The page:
What’s amazing is how badly the NYSE is being “hollowed out” and still seems relatively orderly. That is because a lot of passive investors do not yet realize how exposed to risk they really are. When that happens, the bottom falls out of the market.
RealInvestmentAdvice counsels, “Buy and hold” investing. Is it truly a “one size fits all solution” to the investing conundrum? Or are there other considerations that would make such a solution less optimal?
I ask the question due to an email I received recently from one of the large Wall Street firms.
“Despite the tumble to begin this year, investors should not panic. Over the long-term course of the markets, investors who have remained patient have been rewarded. Since 1900, the average return to investors has been almost 10% annually…our advice is to remain invested, avoid making drastic movements in your portfolio, and ignore the volatility.”
As shown in the chart below, the advice given is not entirely wrong. Since 1900, the markets have averaged roughly 10% annually (including dividends). However, that figure falls to 8.08% when adjusting for inflation.
By looking at the chart above, it’s pretty evident that you should invest heavily in the market and “fughetta’ bout’ it.”
If it was only that simple.”
SPX made a lower “irregular” correction barely eking out a 38.2% retracement of the decline from 4307.66. The correction is over. Be short or be out.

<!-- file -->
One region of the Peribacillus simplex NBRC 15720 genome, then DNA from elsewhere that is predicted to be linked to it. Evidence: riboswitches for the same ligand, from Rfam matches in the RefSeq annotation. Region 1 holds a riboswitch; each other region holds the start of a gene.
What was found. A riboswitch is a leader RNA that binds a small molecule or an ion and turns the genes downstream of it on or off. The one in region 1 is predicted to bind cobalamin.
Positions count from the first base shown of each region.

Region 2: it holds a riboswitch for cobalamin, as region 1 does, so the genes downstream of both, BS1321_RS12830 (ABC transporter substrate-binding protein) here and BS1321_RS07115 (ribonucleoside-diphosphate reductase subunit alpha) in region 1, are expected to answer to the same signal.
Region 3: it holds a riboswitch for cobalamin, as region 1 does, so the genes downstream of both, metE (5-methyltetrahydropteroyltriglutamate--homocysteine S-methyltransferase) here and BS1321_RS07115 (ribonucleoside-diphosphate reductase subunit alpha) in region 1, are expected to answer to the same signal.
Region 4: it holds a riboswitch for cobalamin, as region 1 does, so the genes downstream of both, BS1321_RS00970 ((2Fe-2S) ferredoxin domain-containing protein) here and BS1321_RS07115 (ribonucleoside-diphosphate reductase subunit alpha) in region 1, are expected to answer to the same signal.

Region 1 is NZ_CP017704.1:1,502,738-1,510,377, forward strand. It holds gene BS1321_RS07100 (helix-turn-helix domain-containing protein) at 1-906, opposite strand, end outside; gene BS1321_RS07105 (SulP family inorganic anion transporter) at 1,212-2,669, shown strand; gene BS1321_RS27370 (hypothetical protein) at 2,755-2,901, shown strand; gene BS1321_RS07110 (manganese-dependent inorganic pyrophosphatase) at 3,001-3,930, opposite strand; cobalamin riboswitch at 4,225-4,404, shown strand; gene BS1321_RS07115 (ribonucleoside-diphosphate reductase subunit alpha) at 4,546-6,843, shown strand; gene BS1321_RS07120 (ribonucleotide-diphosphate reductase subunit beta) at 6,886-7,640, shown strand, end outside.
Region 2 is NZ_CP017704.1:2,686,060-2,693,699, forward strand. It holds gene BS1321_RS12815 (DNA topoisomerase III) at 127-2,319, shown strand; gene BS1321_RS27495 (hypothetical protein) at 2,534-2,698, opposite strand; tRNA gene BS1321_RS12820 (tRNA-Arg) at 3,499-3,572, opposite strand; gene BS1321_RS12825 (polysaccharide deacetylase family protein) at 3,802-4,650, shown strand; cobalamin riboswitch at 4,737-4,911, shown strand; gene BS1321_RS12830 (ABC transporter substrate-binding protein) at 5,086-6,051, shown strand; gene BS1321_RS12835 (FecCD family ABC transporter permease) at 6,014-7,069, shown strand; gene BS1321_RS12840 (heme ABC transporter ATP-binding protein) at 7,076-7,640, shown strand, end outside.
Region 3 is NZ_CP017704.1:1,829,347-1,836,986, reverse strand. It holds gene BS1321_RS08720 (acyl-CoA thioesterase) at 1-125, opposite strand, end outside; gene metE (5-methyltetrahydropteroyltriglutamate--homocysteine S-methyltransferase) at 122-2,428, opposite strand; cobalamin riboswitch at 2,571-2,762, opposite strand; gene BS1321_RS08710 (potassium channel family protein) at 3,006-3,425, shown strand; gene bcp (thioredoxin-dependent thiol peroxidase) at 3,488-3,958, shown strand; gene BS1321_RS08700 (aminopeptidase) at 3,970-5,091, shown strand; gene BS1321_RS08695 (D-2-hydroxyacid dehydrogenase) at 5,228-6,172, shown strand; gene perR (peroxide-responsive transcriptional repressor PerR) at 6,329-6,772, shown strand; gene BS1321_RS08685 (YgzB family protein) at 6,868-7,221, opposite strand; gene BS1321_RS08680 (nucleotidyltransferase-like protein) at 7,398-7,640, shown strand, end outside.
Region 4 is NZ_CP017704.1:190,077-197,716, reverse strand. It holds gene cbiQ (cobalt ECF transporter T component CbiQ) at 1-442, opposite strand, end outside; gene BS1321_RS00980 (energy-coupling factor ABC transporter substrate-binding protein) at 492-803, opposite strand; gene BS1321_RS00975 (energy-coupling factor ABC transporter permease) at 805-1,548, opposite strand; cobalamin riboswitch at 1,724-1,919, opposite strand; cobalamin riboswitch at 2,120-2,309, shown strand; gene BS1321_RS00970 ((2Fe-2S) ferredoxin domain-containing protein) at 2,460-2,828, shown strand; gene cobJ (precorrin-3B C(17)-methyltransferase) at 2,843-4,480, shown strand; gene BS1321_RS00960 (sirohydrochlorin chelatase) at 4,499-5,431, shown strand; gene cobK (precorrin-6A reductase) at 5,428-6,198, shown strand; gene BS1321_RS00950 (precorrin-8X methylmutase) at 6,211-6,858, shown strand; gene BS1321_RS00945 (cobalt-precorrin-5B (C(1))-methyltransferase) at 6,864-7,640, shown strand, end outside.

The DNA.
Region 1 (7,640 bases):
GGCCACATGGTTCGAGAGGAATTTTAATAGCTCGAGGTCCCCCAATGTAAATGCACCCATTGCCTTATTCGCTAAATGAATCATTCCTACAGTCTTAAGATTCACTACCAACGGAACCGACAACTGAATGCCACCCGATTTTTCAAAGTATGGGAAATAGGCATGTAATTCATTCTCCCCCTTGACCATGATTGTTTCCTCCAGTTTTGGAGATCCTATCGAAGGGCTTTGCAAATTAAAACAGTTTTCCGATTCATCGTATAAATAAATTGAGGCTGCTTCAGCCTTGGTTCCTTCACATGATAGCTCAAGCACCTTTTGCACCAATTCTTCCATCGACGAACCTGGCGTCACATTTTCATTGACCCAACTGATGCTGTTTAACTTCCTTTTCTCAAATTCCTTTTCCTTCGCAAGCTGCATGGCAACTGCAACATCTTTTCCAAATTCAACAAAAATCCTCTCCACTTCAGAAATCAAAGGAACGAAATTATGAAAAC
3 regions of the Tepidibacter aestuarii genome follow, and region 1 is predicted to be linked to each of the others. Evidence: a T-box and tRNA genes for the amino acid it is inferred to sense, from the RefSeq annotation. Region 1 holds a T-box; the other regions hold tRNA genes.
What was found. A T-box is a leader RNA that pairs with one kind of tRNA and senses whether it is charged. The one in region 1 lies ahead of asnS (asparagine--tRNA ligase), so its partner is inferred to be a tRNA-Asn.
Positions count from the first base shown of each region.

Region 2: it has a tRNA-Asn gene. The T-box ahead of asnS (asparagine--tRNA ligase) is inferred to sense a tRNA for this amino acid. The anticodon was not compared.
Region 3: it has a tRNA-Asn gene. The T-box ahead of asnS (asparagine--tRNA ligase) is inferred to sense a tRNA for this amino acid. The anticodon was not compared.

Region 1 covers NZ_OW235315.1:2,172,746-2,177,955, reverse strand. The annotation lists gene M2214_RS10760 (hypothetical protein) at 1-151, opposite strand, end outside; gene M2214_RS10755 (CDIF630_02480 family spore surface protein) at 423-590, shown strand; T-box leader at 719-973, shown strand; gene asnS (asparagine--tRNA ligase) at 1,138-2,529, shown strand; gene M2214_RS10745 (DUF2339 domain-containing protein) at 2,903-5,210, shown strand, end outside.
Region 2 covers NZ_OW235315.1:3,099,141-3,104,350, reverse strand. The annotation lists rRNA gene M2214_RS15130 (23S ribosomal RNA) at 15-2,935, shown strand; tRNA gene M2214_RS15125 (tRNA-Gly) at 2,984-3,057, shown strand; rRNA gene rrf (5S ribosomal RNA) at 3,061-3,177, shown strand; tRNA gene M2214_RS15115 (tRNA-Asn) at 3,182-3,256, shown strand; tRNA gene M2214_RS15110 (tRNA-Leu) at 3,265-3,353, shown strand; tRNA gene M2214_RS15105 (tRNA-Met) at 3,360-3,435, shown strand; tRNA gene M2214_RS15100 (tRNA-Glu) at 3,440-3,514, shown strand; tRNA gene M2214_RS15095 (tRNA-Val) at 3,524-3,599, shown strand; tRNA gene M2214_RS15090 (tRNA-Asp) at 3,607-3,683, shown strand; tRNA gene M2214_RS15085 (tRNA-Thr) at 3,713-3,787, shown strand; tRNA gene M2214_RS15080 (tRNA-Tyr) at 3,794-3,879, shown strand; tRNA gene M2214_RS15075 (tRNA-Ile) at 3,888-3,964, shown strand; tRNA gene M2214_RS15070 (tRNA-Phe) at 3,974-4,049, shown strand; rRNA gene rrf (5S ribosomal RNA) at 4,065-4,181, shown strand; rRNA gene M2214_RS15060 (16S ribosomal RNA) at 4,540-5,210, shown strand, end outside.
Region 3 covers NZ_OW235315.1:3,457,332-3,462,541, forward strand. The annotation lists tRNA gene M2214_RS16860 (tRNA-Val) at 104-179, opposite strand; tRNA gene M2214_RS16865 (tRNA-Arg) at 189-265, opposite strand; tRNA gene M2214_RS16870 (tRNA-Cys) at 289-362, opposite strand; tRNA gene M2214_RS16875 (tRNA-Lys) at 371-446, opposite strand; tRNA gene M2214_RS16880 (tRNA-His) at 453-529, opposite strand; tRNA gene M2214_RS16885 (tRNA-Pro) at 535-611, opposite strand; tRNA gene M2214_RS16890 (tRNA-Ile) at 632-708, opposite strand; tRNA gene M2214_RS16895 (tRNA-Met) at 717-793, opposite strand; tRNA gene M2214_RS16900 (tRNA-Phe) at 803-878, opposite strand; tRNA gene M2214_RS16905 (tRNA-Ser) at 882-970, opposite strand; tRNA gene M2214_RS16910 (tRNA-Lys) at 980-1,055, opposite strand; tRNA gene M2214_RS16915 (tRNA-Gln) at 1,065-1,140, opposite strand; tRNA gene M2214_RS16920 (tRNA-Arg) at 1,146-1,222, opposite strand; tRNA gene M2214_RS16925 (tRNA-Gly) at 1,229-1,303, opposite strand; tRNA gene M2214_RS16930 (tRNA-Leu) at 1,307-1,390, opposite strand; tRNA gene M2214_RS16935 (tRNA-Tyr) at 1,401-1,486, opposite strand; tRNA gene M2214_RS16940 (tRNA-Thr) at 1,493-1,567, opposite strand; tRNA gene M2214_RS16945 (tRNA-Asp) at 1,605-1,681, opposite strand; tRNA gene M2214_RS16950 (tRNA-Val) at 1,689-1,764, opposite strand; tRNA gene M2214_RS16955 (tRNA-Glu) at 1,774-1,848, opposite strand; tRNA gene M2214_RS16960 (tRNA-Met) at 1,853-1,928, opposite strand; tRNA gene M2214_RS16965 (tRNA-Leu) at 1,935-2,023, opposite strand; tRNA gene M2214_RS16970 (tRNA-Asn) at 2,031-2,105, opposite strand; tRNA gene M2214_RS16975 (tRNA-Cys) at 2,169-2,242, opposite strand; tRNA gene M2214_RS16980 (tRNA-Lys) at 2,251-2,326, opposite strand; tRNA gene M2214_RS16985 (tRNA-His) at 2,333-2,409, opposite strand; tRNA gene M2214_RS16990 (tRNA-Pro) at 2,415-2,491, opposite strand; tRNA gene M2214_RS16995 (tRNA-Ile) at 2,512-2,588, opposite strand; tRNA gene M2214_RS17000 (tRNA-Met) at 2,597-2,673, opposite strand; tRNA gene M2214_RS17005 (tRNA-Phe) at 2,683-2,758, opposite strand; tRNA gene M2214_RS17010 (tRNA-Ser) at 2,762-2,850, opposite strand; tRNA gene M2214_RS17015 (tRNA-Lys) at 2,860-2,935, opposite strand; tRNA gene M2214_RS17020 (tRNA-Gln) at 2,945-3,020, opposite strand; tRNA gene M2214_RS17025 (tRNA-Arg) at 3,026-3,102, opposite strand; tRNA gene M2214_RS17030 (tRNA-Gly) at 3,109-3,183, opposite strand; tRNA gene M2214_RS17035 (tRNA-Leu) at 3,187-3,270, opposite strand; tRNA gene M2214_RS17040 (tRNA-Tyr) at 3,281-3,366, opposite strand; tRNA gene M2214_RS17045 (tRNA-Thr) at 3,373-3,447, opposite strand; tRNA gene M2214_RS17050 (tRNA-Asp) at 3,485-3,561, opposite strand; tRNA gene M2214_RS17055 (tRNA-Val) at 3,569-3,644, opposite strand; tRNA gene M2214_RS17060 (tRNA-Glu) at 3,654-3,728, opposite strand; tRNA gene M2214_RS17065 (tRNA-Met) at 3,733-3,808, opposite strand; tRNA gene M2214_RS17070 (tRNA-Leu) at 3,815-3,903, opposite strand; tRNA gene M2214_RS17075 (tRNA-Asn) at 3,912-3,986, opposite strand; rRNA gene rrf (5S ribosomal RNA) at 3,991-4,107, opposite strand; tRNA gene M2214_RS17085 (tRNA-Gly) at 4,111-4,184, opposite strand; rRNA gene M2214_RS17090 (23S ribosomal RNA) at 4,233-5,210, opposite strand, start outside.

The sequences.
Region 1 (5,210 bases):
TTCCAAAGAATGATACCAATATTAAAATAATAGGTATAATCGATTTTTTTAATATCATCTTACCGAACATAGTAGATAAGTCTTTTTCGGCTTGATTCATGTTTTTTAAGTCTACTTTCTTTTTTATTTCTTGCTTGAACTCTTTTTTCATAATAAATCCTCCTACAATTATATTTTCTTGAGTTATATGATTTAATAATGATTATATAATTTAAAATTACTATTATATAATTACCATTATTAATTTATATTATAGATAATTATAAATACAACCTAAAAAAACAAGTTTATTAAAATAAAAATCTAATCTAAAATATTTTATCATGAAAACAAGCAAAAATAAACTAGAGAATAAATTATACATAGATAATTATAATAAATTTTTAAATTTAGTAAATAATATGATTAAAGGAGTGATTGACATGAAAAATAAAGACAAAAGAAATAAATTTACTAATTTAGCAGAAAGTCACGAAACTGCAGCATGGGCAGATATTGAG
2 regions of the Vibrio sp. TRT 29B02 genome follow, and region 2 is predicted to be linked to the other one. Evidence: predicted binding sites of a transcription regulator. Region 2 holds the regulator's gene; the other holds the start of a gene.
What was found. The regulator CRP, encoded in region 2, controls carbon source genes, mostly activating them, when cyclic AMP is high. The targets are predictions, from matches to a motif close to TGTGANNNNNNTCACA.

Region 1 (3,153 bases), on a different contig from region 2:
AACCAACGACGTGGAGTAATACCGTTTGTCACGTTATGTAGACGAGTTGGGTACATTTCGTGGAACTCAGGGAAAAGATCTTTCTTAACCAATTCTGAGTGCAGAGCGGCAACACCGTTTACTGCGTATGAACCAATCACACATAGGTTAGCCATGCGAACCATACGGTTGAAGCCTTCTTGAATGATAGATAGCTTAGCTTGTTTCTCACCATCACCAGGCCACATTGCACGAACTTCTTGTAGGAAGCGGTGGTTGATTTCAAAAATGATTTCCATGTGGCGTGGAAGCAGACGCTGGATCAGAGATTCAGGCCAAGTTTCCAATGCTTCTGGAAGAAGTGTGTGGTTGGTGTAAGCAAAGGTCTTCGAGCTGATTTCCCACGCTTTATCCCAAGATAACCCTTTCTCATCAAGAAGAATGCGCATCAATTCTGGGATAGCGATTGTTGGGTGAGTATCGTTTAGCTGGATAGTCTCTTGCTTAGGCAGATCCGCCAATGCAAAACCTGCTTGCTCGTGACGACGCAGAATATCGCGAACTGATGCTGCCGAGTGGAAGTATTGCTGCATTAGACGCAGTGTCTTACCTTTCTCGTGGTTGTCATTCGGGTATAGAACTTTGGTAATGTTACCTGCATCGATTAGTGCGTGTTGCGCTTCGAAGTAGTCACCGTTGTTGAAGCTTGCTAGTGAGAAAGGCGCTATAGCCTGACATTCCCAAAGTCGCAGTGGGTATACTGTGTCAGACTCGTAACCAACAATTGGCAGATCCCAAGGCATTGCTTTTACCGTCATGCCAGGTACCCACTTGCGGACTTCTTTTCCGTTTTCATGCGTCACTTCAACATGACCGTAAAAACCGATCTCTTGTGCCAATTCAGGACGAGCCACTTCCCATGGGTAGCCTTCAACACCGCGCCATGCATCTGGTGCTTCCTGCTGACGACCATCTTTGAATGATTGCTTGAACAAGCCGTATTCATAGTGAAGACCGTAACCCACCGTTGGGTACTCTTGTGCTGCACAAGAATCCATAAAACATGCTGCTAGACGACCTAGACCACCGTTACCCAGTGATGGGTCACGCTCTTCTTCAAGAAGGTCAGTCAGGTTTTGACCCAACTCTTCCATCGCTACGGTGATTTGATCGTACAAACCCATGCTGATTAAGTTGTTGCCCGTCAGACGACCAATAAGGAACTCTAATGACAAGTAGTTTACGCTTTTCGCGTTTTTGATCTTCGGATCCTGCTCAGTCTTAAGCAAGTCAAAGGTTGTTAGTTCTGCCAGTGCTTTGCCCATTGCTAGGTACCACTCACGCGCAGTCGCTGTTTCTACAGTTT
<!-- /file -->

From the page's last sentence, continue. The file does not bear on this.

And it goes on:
ZeroHedge informs, “Nomura’s Charlie McElligott was spot on in his explanation for why the market broke yesterday, yet even he is concerned about what is going on today, and writes that in addition to the potential shock of the aforementioned six Fed speakers today (“culminating in tonight’s Hawk-led Bullard / Waller double-banger, where there’s some Delta they could again try to talk-up 75bps hikes”), the week’s crash – which sees the S&P on track for the longest weekly losing streak since 2011 – is also “an Earnings and Valuation story, which is bearing-out again in more “rich” names and (former) favorites of the Growth crowd, and culminating in “absolute scenes” in Growth portfolios, as “obvious liquidations ripple-through the market, with outrageous -2.5- to -3.5-sigma 1-day selloffs yday in bunches of these names, full capitulation.”
I finally planted my early garden…a month later than usual, due to the cold, wet weather we have been having. Thank God we have a wood stove that we are still using to take away the chill and damp in our house. This is not a good start for our local farmers, who still cannot get into their fields, due to the soggy weather. Corn should be up to 4 inches by now. Instead, the fields are all brown mud.
NDX futures made a low of 12742.60 this morning, within yesterday’s wide trading range. We may see a bounce to test the Cycle Bottom resistance at 13183.86 before a resumption of the decline. Yesterday was just an appetizer. The main entrée will be much more substantial.
In today’s expiring options, Max Pain is at 13075.00. Long gamma may begin at 13100.00, while short gamma starts at 12800.00.
ZeroHedge remarks, “What a crazy 24 hours!
I do want to buy risk into the close, but am still a bit cautious because
- 1) my childish charts point to more downside on nasdaq
- 2) so many people expected the FOMC meeting to mark a turning point that money got put to work yesterday and shorts came off, exposing the market
- 3) and yes, I understand, TQQQ is not “the” driver, I think it is symbolic of risk and buy the dip… it started seeing heavy inflows April 26th. It is lower than at any point since then (down 17% today as I type). On rebalancing alone, it will sell into close, but if we see capitulation from recent dip buyers, we have more downside.